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Summertime


After dinner all the families went out to play,
even the mothers, who couldn't stop laughing,
which made them ridiculously easy to catch.

But if you got mad they were ruining the game, you were a baby—
there was just more laughter.

The night was pleasant. Because of the adults there was the feeling
of something happening, or about to—

innuendo was a word I had picked up,

it had to do with the way the husbands looked
at their wives for the benefit of the other husbands.

Often there would be some kissing which would start as a joke
and then get serious—suddenly it would be bad
to get caught looking—
and then just as quickly it was a joke again, an even better joke.

I thought I would die from envy—

instead, like a firefly, I was obliterated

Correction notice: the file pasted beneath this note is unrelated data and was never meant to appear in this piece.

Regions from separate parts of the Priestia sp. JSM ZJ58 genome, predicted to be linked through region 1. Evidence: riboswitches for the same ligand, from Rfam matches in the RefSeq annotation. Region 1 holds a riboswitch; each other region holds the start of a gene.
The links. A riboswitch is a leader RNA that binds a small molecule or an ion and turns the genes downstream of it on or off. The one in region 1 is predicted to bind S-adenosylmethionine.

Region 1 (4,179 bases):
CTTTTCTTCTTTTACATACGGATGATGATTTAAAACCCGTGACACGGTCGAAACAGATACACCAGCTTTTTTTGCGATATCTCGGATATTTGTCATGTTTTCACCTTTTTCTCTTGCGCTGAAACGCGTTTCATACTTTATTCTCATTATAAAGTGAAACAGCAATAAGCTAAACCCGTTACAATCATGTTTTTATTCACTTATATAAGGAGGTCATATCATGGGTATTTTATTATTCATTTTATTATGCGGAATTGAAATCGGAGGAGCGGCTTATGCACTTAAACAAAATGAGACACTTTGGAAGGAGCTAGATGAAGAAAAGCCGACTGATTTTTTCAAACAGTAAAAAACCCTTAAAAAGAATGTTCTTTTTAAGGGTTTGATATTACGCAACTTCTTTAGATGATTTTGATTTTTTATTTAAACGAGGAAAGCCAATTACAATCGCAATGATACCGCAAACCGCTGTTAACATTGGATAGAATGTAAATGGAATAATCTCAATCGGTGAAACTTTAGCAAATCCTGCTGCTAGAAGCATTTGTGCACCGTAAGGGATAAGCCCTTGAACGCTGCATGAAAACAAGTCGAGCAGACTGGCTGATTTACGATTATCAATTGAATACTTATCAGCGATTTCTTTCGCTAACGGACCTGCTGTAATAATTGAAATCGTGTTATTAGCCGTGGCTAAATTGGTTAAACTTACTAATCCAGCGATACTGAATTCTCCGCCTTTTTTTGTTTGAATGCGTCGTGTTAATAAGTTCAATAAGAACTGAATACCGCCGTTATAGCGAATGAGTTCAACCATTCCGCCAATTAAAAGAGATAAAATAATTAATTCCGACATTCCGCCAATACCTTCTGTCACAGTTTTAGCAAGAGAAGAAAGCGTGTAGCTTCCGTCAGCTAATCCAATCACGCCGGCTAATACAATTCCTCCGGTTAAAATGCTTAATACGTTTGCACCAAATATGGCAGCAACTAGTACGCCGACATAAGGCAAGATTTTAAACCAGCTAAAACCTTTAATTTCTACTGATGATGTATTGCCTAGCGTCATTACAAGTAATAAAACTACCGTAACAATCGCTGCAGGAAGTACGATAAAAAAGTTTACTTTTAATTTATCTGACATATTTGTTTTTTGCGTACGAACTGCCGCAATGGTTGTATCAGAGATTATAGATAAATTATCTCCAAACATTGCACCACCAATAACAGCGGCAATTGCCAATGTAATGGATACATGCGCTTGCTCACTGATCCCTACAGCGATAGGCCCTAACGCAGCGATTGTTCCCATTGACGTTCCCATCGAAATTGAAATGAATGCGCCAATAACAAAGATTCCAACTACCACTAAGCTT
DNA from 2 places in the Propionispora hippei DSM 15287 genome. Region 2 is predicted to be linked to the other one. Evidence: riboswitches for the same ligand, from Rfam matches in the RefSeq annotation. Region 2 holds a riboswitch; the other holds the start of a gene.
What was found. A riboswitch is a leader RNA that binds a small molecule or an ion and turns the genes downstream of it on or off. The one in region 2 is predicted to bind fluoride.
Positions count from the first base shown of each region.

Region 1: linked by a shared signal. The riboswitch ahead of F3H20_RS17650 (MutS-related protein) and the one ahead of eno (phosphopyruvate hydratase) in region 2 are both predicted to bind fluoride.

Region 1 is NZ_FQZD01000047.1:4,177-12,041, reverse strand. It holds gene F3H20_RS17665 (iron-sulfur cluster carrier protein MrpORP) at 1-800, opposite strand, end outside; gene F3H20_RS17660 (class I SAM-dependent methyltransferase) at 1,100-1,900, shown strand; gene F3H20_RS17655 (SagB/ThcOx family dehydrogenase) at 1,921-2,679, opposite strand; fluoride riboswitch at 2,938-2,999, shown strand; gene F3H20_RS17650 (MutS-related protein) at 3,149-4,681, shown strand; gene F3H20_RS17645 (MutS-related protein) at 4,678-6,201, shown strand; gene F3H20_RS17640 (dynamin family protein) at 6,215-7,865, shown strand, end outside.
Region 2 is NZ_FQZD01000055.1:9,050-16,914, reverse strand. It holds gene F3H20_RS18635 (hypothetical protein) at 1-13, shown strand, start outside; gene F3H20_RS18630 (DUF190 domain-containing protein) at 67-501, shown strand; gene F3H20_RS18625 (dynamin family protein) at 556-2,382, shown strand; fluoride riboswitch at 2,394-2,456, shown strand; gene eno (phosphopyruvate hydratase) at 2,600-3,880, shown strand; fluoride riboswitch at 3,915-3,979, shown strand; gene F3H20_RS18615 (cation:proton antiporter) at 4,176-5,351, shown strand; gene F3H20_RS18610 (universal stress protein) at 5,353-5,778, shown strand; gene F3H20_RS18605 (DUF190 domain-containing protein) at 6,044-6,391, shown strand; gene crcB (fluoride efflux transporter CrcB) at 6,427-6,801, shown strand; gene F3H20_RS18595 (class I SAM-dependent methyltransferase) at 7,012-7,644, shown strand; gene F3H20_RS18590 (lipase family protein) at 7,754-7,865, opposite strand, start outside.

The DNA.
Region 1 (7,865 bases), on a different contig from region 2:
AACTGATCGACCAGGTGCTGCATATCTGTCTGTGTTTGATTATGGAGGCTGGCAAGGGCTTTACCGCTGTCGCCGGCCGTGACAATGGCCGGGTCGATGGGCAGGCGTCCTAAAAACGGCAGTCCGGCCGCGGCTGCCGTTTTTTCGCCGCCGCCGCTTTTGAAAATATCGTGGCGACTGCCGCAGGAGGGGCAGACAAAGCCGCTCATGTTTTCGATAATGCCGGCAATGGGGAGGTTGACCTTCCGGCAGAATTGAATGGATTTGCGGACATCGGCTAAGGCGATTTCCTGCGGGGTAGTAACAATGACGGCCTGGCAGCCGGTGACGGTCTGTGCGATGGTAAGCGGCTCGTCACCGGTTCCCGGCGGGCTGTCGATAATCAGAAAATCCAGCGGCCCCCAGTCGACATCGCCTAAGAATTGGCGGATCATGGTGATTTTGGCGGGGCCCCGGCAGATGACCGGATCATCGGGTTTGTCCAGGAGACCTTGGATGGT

repeatedly—

I would concern myself with the game, the cool grass,
but then I'd see a man and a woman:

his face coming down
on hers, hers lifted up to him as if he were the moon.

Some nights there were fireworks. Everybody loved
them; they lit everything up.

I didn't want to sneak off with a boy. I didn't want
to be taken into anyone's bed.

I wanted to be like that light—
the scene exactly as it was, unchanged,
except I would be everywhere,
I would be all over everything.


Emily Hoffman

The Threepenny Review

Summer 2014


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